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How does George and Martha's entrance into the house establish an initial sense of their characters?

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How does George and Martha's entrance into the house establish an initial sense of their characters? 'Who's Afraid of Virginia Woolf' by Edward Albee was written in 1962, Shirley Galloway, described it as his most 'disturbing and powerful work'. It is a play about a dysfunctional couple, George and Martha who are well into middle age. Martha is the daughter of the president of a university where George works as a history professor. They invite Nick and Honey, a new professor and his wife to their house after a party. Back at home Martha and George continue drinking and put on a show of relentless criticism of each other and at times physical abuse in front of their guests. When we are first introduced to Martha and George we get an insight into their dysfunctional relationship. Right at the beginning of the play there is name calling and accusation between the couple. ...read more.


In Act One, George warns Martha not to "bring up the kid." Martha scoffs at his warning, and ultimately the topic of their son comes up into conversation. This upsets and annoys George. Martha hints that George is upset because he is not certain that the child is his. George confidently denies this, stating that if he is certain of anything, he is confident of his connection to the creation of their son. George is a professor of history and Martha enjoys relentless ridiculing of Georges professional failure. George has failed to meet the overwhelming expectations of Martha and her father who hoped George would succeed him. George, as Martha is fond of saying, is a bog in the history department; after many years he is not yet even the departmental chair. Martha enjoys taunting George about his lack of professional success and George does very little to fight back. ...read more.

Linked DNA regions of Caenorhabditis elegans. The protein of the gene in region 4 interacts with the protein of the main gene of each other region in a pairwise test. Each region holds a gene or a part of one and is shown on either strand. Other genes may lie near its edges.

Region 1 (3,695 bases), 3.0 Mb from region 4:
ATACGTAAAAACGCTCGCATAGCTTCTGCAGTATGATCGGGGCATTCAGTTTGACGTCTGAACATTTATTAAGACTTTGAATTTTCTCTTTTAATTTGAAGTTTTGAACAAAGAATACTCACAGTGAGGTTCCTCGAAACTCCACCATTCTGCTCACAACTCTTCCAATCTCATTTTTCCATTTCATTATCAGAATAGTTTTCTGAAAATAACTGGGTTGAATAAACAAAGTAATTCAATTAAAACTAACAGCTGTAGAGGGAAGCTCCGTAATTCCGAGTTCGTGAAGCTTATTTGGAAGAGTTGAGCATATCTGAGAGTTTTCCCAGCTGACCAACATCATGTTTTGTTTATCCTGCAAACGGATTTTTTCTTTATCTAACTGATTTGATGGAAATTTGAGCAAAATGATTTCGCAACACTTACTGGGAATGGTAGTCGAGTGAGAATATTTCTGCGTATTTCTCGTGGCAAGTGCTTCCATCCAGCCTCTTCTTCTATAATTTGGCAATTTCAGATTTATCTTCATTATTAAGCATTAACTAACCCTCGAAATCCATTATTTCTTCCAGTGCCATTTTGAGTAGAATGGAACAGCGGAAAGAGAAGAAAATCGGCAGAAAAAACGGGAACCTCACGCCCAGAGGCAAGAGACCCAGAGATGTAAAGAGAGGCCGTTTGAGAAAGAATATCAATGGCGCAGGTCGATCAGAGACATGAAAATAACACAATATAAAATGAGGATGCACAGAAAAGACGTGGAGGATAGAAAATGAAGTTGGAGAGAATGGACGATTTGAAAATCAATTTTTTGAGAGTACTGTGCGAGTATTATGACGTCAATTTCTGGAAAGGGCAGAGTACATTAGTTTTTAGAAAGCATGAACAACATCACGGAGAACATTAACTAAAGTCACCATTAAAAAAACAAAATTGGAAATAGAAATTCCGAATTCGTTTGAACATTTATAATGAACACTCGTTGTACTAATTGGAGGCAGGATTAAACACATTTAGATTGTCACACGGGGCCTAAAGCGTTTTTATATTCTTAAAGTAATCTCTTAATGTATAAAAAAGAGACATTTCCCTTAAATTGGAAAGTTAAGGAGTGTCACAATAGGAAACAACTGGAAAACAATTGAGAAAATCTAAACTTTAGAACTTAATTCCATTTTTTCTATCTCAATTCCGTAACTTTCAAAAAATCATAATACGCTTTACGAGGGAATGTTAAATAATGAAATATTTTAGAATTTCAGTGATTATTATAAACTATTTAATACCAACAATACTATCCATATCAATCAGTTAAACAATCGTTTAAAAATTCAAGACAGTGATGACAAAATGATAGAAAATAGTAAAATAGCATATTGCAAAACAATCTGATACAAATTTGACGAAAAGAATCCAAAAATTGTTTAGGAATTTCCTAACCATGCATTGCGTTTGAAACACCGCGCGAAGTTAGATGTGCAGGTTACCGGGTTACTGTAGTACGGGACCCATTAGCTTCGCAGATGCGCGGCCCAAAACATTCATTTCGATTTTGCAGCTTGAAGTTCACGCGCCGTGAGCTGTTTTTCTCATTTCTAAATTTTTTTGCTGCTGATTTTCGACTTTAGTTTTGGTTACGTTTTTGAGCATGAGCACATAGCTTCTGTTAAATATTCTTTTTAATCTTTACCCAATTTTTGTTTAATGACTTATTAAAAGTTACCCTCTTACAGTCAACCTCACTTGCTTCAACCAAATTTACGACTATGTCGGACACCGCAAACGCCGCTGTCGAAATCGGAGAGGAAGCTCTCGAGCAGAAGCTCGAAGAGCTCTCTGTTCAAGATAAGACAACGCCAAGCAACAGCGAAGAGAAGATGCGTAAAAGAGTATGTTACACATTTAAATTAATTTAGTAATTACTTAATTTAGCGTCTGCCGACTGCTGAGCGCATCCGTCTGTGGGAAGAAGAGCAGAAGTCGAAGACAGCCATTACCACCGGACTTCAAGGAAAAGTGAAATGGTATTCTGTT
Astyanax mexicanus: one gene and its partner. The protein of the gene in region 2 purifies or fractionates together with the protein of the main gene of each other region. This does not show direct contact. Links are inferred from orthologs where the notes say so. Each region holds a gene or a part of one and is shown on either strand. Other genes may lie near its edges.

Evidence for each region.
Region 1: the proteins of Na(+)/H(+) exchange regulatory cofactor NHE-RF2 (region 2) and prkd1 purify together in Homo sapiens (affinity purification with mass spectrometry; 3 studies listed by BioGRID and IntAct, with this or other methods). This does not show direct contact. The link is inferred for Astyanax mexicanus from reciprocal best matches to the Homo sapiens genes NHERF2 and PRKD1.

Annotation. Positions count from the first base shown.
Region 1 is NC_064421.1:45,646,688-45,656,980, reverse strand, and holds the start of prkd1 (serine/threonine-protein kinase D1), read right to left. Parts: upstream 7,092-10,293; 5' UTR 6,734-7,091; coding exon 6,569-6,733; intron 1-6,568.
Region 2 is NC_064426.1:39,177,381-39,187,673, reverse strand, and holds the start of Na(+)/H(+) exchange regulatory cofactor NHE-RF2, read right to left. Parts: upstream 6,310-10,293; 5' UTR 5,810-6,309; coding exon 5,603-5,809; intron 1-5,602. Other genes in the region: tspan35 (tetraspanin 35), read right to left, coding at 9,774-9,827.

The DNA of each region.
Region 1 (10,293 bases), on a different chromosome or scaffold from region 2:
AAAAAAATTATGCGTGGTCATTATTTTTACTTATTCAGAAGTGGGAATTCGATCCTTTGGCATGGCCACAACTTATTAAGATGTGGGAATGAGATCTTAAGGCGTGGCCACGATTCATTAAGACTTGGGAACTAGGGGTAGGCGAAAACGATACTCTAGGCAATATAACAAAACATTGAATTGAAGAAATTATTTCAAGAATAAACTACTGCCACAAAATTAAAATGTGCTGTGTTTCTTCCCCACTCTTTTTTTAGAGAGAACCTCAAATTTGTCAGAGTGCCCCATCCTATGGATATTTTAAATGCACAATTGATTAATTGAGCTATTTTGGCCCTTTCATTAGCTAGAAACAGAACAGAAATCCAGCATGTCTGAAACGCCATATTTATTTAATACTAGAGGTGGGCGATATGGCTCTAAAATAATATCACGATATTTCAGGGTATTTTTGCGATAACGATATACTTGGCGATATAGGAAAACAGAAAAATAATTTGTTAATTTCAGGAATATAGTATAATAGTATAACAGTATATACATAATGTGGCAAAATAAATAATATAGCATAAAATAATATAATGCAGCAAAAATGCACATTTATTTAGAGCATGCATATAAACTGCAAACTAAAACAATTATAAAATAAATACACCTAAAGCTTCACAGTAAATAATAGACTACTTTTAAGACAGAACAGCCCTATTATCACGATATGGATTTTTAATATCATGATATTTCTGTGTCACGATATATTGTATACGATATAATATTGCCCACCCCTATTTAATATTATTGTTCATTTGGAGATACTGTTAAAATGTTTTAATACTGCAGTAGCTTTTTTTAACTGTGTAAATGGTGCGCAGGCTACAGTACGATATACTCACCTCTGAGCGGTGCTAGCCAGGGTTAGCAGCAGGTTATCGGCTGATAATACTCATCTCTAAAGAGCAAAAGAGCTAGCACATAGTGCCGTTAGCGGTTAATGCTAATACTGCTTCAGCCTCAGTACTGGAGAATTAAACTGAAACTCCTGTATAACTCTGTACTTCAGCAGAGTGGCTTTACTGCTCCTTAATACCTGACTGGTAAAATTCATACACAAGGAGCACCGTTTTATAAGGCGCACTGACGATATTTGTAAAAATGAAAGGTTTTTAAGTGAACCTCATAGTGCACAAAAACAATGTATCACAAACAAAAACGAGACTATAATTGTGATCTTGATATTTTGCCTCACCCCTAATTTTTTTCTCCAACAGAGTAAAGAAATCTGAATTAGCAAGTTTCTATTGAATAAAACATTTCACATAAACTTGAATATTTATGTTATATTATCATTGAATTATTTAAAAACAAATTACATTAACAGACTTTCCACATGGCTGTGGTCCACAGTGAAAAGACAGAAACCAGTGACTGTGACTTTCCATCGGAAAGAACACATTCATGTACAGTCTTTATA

It seems for Martha, that George is incapable of satisfying her needs because she is constantly on the lookout for younger men, hence the reason why she has invited Nick and Honey back to her place as she saw Nick as a bit of an eye candy. Martha flirts outrageously with Nick right in front of George and as the audience we begin to feel sympathetic to George who doesn't seem to be man enough to stop his wife from committing full blown adultery right in his face. When Martha makes her reappearance in the living room after showing Honey around ,she has changed her clothes into something more comfortable and voluptuous something she rarely does according to George "Martha is not changing for me, Martha hasn't changed for me in years". In conclusion, George and Martha may be a dysfunctional couple yet despite all their problems as Albee reveals there is a positive feeling that unites these two troubled people and that helps them look beyond their self created hell and unite. ?? ?? ?? ?? ...read more.

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